By the time we were approaching the outskirts of Boston, Layla had long since given up on trying to make small talk. But she did have one last question - she asked me how I was getting back to campus on Monday. At that moment it occurred to me that I didn’t know how I was getting back after the weekend was over. I had assumed she was driving back and would give me a ride, but we hadn’t clarified. “I’m heading to P-town tomorrow and I’ll head back to campus straight from there, so I won’t be leaving from Boston,” she explained. And it made sense, sort of. I’m not sure why she hadn’t mentioned this detail earlier, but I couldn’t complain about getting a free ride. Of course, wasn’t it obvious that if I was asking for a ride to Boston that I would also need a ride back from Boston? I didn’t want to reveal to Layla that I didn’t have a plan, because it was embarrassing to be dependent on strangers for basic things like transportation.
“I was thinking I’d take the bus,” I said, “It’s not bad at all, Vermont Transit leaves right from South Station and stops at the gas station near campus.” I wanted to explain how easy it was to take the bus in an effort to convince myself rather than to make her feel more comfortable about the fact that she wasn’t taking me round trip.
“That’s great,” she said.
Layla dropped me at Alewife, where I knew I’d take the red line to Park Street, then transfer to the green line toward Riverside and get off at the second Brookline stop. A long journey as far as subways go. The Boston T is easy compared to the New York Subway, but still I was anxious about buying the right ticket and finding the right train and making the right transfer. While I sat on the train, it might have occurred to me that if I had been friendlier, if I had made conversation, if I had taken the opportunity of a three hour car ride to get to know Layla, that she might have offered me a ride home. That might have occurred to me, but I don’t think it did. I suspect what I was thinking instead was how I just met another person who didn’t seem to like me, who felt awkward in my presence, and who was all too happy to say goodbye when the time came.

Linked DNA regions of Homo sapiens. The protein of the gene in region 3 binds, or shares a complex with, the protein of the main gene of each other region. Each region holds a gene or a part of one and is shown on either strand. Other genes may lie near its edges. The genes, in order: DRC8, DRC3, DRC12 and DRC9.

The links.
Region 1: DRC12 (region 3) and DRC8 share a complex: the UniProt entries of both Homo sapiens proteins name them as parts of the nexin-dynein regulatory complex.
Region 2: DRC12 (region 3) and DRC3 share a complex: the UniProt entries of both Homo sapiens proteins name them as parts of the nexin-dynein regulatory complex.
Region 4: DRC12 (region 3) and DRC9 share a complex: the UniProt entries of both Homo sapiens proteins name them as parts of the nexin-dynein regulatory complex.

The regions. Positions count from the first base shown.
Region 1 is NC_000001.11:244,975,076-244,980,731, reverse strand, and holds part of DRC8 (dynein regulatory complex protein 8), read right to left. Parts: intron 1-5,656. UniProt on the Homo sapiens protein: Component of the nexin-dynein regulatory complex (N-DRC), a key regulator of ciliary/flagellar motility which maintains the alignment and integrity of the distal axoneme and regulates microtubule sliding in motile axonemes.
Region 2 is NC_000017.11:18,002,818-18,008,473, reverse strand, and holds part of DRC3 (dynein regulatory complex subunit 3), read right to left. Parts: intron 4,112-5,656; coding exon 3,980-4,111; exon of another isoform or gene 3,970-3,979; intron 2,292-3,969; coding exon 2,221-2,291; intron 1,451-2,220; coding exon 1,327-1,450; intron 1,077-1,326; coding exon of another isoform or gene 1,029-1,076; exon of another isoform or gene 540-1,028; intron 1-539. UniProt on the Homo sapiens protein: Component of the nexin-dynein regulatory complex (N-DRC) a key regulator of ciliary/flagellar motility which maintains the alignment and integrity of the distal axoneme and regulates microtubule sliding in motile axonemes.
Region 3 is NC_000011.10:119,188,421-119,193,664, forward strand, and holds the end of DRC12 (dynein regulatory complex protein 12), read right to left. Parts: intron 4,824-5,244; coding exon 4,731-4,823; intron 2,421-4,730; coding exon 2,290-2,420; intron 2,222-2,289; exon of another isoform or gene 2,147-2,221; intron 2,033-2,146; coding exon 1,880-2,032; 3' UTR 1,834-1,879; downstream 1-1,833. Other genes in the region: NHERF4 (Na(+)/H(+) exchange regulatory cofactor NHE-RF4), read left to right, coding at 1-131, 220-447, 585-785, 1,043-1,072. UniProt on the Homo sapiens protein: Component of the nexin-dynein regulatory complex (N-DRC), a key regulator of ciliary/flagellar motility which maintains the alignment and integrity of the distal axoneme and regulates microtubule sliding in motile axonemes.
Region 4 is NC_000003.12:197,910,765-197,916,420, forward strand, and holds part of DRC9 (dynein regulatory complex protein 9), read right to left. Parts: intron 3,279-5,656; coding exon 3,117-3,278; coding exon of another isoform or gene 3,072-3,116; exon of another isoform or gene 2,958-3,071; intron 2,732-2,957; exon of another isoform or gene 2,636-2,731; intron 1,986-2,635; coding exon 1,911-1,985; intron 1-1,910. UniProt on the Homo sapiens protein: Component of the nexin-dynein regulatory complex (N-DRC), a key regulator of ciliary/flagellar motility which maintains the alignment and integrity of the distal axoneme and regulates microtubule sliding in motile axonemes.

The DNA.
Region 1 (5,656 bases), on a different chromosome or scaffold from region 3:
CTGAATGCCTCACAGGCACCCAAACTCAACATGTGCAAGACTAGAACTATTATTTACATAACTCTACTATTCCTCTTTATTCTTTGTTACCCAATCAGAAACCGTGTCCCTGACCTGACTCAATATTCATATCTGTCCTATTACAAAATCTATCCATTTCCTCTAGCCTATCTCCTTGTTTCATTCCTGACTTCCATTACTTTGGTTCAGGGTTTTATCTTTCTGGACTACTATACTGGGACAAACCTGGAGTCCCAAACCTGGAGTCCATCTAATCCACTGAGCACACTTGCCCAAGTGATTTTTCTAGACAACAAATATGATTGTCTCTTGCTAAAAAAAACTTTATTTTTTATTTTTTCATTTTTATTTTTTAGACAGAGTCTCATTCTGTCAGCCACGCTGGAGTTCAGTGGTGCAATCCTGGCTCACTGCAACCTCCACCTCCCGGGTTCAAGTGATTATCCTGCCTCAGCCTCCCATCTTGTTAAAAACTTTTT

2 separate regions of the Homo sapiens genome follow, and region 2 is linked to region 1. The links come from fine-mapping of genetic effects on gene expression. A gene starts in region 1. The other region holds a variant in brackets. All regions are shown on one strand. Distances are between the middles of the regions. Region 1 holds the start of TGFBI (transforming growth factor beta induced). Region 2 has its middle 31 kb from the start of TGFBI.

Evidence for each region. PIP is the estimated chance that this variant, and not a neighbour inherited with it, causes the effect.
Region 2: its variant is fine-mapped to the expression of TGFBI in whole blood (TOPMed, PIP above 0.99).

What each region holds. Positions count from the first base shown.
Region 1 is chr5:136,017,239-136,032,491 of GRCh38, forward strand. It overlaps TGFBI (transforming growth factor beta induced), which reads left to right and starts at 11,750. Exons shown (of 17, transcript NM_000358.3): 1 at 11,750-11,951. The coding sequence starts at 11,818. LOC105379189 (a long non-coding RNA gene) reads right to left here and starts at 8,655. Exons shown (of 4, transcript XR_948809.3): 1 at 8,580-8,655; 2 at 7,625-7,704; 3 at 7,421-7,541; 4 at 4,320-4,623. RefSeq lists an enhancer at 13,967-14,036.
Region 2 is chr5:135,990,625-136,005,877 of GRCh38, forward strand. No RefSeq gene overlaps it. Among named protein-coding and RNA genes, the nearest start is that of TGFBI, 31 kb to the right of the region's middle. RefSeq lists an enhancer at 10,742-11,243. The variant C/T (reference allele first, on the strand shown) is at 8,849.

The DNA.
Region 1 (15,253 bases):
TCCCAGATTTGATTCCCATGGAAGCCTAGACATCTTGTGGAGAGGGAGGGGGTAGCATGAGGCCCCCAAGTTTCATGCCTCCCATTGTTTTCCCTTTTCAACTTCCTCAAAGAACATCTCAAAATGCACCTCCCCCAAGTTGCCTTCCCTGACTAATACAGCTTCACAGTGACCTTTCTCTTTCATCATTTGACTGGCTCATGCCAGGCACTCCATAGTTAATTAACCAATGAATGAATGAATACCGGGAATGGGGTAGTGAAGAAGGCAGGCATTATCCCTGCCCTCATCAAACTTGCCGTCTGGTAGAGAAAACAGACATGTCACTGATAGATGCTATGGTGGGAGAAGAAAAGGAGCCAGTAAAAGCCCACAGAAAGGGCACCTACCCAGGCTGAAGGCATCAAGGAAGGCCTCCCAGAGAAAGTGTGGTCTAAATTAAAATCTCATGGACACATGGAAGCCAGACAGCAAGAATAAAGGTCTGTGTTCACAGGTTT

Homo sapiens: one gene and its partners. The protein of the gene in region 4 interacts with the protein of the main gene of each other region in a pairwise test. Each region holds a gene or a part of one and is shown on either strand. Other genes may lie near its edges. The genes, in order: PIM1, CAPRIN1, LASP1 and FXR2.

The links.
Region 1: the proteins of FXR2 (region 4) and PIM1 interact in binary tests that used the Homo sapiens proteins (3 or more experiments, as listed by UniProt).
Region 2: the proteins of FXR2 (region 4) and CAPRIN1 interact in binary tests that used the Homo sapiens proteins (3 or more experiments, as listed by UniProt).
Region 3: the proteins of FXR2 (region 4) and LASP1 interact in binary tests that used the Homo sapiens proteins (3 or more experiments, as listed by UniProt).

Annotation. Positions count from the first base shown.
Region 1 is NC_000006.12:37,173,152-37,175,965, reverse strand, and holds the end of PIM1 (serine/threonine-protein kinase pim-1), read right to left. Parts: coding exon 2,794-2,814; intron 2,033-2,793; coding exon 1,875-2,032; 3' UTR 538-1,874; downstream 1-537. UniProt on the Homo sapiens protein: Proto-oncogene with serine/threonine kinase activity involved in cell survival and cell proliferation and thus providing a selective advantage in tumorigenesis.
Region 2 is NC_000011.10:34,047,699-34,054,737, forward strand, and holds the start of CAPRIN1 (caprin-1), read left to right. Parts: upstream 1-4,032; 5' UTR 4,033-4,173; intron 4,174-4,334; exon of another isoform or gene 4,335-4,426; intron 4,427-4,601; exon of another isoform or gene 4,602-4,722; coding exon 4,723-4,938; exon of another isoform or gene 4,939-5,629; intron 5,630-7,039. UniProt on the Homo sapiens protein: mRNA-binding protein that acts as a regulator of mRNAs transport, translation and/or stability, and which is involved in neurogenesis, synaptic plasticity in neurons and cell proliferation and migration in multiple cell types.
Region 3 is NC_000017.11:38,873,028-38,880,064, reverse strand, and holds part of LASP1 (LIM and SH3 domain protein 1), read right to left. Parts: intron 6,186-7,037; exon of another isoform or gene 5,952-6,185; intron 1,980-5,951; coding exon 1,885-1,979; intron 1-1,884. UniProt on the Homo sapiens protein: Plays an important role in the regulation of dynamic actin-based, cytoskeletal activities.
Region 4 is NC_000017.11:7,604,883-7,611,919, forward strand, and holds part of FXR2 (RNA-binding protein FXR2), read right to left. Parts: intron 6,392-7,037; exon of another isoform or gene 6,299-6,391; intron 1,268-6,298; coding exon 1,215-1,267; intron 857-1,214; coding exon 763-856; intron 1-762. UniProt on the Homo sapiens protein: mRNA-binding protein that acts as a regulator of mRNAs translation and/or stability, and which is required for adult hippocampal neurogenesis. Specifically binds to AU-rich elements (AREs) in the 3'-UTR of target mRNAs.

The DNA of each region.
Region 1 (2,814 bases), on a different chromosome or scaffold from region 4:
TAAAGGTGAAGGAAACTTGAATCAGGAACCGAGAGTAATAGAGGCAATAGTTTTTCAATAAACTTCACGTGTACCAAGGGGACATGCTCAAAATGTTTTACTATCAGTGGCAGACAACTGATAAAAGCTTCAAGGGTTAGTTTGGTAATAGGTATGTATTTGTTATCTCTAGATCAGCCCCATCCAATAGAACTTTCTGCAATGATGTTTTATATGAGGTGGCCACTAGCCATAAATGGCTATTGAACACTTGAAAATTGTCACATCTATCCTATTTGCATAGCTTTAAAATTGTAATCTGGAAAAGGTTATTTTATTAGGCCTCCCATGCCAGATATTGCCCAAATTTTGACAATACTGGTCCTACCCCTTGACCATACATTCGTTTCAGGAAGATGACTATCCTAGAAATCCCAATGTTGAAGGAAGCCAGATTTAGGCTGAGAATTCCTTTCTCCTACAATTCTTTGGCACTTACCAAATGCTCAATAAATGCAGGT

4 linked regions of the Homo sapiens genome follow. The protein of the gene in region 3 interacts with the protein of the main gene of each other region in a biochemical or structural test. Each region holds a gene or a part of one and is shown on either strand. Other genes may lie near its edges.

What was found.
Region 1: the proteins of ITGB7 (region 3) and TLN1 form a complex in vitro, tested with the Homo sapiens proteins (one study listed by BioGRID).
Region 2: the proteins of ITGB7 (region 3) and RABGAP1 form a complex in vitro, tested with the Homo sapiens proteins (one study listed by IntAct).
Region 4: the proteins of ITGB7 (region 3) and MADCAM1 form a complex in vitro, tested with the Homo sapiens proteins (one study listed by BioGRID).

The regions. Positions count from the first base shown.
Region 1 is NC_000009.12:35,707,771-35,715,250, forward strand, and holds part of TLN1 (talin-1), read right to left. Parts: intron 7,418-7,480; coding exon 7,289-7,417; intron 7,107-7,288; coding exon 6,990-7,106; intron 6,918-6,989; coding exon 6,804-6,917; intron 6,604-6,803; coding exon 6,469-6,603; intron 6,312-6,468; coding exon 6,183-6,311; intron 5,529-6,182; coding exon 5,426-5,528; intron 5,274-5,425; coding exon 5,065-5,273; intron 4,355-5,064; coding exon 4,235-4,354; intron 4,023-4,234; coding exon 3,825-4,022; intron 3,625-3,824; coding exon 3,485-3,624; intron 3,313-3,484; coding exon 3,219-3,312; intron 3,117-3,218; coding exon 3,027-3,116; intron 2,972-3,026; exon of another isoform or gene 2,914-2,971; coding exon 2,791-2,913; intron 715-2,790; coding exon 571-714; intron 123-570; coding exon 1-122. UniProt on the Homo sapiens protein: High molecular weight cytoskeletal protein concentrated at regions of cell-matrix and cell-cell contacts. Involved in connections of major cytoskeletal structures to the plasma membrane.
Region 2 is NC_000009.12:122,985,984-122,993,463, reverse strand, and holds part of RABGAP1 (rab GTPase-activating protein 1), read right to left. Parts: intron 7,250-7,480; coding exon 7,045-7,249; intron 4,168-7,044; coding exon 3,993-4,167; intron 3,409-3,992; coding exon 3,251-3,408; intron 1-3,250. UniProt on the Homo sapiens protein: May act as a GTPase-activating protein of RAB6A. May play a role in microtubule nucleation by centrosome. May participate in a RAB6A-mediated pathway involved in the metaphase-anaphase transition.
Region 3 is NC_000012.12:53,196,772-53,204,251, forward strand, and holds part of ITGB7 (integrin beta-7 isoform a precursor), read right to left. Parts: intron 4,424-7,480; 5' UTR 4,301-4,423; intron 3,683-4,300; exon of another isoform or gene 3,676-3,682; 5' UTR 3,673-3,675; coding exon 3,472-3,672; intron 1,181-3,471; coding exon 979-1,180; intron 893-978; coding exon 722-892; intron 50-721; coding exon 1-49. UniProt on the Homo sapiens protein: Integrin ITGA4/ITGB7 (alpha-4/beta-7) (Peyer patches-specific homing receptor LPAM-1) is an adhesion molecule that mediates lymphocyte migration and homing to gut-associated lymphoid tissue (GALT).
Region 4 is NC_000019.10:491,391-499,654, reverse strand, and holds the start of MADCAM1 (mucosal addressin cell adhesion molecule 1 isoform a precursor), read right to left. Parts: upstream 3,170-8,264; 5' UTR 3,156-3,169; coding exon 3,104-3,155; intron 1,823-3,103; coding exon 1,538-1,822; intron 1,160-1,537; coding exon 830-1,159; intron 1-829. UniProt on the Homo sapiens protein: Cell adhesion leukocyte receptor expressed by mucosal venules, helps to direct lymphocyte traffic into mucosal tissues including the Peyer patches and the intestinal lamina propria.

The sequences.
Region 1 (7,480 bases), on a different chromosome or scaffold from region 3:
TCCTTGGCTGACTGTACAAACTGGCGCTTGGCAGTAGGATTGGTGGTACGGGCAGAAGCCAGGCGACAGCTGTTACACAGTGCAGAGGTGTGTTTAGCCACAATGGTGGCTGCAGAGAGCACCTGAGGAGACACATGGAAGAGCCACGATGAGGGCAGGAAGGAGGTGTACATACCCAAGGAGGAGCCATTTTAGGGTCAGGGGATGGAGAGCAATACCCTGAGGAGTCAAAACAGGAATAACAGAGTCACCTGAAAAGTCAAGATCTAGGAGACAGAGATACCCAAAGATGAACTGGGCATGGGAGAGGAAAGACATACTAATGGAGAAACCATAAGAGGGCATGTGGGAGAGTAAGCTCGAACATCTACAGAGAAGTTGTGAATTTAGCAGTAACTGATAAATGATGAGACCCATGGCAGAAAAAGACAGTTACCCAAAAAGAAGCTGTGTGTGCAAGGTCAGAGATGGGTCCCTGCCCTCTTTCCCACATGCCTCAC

I’ve always been good at sensing when someone does not enjoy being in my presence. Sometimes the hints are subtle (invitations not extended) and sometimes they are overt (please stop calling me). What I didn’t know how to do at the time Layla drove me to Boston, and what I’ve learned how to do since, is to play along so that people who are exposed to me for relatively short periods of time get the impression that I’m a nice, friendly, person who is calm and pleasant to be around. I’ve gotten quite good at this, actually. I have learned what to say, how to react, how to make conversation, what the “right” thing to do is. I have learned which behaviors others consider “weird” and I can suppress them for a time. The challenge is that I can only keep it up for so long. The more exposure people have to me, the less comfortable they are around me, and the more annoyed they seem to be at my behavior, my preferences, and my needs. For that reason, I’m good at having acquaintances, and I’m good at making “work friends” with colleagues whom I never see for more than an hour or two at a time. But when people get the full picture - when they travel with me, for example, or spend the holidays with me, they seem to lose their tolerance for my presence before too long.
I think the root of this challenge is the double empathy problem. Perhaps as awareness of autism continues to grow, and allistic people become more accepting rather than judgmental of autistic differences (and vice versa, to be fair), that when we feel uncomfortable in each other’s presence that we can talk about it instead of simply avoiding interactions altogether.